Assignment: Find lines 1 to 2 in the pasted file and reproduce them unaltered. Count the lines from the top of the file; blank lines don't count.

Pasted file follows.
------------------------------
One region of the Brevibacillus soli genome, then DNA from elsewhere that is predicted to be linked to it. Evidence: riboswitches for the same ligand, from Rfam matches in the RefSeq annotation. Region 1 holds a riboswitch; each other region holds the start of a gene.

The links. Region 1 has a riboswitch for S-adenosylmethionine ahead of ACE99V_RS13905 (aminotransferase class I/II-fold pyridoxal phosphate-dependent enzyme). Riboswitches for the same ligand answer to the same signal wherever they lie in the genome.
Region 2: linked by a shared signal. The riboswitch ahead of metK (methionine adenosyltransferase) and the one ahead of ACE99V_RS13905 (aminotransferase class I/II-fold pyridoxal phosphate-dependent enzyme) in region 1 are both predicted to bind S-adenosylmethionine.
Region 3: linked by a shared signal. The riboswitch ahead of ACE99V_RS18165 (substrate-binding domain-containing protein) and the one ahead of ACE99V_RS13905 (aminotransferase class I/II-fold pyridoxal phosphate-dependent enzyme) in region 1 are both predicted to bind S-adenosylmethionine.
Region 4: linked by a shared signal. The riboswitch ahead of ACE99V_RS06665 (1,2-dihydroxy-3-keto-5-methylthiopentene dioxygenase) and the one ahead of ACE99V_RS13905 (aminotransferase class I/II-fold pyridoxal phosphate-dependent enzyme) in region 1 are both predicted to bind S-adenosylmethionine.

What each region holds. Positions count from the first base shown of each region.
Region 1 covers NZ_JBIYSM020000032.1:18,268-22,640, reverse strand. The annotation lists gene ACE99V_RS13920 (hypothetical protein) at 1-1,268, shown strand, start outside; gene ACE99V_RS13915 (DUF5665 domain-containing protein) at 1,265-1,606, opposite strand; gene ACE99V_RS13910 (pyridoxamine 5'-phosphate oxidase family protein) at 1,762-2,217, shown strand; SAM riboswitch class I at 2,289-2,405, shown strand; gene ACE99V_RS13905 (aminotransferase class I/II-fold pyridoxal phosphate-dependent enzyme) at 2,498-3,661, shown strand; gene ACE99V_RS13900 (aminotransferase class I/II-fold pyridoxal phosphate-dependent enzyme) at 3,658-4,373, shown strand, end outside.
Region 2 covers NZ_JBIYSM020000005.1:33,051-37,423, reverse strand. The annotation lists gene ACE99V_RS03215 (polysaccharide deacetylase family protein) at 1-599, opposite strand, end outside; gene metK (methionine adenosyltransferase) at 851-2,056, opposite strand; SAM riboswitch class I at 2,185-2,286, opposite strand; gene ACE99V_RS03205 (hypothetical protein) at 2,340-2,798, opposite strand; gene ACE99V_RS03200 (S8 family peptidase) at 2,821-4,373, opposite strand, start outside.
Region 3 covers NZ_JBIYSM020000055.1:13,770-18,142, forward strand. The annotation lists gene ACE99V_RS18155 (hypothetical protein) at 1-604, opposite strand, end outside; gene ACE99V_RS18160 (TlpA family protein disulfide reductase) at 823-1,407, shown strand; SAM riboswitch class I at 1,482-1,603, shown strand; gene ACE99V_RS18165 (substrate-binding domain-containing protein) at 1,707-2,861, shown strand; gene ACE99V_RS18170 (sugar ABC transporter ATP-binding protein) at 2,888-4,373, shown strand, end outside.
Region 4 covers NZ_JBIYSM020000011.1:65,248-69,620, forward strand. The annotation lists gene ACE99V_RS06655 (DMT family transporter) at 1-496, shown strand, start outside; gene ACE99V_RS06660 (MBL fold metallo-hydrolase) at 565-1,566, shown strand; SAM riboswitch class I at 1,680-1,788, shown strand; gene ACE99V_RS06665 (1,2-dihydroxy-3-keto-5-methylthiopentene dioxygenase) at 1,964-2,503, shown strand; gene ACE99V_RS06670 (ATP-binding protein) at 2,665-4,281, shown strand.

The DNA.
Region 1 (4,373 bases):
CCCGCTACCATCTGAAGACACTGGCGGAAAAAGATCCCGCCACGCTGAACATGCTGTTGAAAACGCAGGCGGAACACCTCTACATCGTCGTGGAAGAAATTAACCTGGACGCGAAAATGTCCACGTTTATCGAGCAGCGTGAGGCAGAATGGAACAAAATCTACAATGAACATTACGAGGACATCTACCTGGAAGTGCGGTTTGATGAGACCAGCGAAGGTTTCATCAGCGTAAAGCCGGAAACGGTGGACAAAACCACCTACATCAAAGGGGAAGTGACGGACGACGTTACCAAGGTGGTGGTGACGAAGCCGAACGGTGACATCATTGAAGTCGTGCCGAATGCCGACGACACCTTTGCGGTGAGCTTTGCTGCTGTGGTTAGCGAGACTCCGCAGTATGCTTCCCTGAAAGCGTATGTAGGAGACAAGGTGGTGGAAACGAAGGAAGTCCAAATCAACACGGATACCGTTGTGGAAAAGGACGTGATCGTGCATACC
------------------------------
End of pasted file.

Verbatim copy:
One region of the Brevibacillus soli genome, then DNA from elsewhere that is predicted to be linked to it. Evidence: riboswitches for the same ligand, from Rfam matches in the RefSeq annotation. Region 1 holds a riboswitch; each other region holds the start of a gene.

The links. Region 1 has a riboswitch for S-adenosylmethionine ahead of ACE99V_RS13905 (aminotransferase class I/II-fold pyridoxal phosphate-dependent enzyme). Riboswitches for the same ligand answer to the same signal wherever they lie in the genome.